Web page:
Restart files are written to a sub-directory, named RESTART, off the working directory. Information about the state of the model at the point of termination is contained in these files. Each component model and/or sub-component may have restart files. To continue a previous integration these files are put in the INPUT directory. They are read at initialization to restore the state of the model as it was at termination of the previous integration.
4.4.2 Cold-starting the model
If a component and/or sub-component does not find its restart files in the INPUT directory then it performs a default initialization, also referred to as a cold-start. The default initialization of each component is required to be compatible with other model components, but otherwise is entirely at the discretion of the developer(s).
The atmospheric models typically fill the model fields with constant values for a cold-start. The result is a model state that is very flat and far away from anything scientifically interesting. As a result, a cold-started model needs to be spun-up.
4.5 Initial condition vs forcing experiments
The experiments included with this package can be categorized as either initial condition or forcing experiments. The initial condition experiments are initialized with a perturbation on top of some stable basic flow. The forcing experiments are initialized with either a quiescent state or some stable basic flow, and evolve as the forcing exerts its influence. These are typically integrated longer than the initial condition experiments and are more likely to be candidates for stopping and restarting.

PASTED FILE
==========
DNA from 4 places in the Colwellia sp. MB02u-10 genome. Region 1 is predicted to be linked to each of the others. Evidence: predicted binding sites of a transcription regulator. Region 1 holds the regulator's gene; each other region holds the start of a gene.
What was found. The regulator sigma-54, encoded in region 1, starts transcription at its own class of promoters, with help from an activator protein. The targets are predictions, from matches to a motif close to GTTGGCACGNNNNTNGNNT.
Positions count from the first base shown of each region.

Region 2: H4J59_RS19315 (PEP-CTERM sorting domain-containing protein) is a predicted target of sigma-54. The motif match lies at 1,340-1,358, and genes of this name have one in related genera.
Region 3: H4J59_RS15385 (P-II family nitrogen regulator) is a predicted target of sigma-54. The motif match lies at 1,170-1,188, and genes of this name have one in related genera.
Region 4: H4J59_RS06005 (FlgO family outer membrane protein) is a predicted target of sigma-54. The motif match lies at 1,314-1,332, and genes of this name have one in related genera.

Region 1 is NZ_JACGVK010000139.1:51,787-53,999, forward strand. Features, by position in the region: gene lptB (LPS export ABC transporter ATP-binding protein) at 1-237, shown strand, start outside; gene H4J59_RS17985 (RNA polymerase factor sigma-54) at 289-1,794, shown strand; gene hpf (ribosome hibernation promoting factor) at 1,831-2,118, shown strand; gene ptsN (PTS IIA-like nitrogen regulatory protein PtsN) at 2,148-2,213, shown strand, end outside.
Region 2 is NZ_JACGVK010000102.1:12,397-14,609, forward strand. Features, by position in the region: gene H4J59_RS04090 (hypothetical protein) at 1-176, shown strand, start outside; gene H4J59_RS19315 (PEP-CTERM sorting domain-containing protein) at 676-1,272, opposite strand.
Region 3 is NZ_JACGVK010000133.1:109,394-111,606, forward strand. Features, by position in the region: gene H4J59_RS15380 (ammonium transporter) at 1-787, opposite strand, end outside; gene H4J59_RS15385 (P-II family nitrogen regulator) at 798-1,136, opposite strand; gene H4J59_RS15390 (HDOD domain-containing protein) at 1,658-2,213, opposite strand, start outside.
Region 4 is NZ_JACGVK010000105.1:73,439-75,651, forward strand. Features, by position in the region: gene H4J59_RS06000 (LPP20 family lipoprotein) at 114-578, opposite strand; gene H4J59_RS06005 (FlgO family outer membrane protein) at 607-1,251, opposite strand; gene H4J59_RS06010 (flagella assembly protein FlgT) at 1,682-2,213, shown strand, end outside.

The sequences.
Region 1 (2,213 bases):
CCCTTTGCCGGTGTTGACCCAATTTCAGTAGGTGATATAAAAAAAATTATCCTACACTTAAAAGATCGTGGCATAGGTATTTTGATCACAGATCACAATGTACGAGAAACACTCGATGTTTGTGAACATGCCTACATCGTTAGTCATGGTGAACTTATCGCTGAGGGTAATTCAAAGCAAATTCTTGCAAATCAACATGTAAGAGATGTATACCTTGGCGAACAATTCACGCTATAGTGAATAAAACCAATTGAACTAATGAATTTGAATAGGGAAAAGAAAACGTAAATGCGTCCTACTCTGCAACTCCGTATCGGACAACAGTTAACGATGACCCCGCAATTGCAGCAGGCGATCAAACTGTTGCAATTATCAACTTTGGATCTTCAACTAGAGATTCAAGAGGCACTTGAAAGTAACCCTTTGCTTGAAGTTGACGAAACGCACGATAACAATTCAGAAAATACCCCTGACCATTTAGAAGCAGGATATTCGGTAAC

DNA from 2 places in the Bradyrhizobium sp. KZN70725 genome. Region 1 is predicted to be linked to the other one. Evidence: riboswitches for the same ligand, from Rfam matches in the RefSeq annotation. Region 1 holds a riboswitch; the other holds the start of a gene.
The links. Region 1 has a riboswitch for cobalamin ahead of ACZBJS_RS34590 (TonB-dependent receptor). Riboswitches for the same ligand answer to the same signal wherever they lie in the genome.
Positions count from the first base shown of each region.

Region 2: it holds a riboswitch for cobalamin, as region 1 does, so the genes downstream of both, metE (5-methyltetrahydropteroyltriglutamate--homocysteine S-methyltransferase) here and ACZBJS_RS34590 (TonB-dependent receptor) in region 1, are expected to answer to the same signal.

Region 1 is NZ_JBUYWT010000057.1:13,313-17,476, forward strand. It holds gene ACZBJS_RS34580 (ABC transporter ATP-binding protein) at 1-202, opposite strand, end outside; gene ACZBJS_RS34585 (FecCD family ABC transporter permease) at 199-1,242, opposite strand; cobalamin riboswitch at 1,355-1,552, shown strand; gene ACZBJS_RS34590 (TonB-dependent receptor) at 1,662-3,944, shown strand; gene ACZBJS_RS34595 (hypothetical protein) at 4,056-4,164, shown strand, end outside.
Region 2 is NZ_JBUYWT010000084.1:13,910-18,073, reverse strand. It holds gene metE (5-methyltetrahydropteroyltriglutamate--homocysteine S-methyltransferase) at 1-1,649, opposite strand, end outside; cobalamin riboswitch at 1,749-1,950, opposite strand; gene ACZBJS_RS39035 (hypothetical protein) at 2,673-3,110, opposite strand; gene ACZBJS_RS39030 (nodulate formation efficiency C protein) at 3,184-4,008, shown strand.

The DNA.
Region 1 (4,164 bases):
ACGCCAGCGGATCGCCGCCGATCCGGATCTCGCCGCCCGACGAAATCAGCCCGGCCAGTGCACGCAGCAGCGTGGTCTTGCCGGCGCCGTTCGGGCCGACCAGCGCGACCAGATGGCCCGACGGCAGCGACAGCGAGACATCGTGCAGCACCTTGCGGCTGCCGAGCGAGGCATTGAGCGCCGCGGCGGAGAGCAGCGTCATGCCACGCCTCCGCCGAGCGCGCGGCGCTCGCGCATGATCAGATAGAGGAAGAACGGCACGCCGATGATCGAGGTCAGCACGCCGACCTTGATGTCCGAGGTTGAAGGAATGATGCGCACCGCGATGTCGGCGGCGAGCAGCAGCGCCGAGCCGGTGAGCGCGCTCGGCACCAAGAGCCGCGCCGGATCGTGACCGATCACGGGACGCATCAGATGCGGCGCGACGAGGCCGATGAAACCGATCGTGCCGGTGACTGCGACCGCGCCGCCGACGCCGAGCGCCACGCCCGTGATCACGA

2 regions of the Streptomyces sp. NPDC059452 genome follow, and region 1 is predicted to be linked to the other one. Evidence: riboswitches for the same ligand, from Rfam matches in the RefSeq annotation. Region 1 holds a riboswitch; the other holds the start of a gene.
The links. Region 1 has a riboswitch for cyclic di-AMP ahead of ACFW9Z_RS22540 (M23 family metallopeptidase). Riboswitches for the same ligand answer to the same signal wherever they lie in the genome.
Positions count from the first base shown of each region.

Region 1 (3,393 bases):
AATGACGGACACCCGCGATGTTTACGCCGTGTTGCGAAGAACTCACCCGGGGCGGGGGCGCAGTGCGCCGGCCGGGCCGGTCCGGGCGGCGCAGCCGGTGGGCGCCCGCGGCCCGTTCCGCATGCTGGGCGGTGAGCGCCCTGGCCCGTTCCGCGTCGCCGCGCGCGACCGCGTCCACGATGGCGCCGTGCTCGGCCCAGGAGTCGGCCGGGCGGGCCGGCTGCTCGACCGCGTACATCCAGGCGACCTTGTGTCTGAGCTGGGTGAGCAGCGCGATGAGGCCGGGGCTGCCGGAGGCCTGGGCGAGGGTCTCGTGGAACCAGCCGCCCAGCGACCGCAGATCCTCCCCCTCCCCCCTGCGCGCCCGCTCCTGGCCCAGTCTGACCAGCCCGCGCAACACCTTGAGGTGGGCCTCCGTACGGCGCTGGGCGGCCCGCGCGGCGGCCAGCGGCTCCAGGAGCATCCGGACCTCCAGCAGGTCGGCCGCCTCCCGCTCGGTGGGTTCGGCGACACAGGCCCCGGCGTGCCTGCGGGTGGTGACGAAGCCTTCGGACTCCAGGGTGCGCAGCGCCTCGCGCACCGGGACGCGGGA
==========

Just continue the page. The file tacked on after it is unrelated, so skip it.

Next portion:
The names of the initial condition experiments included with this package are:
The names of the forcing experiments included with this package are:
4.6. Control of model time and length of integration
The length of integration is set by setting days, hours, minutes and seconds in main_nml. The default integration period is zero, so it must be set.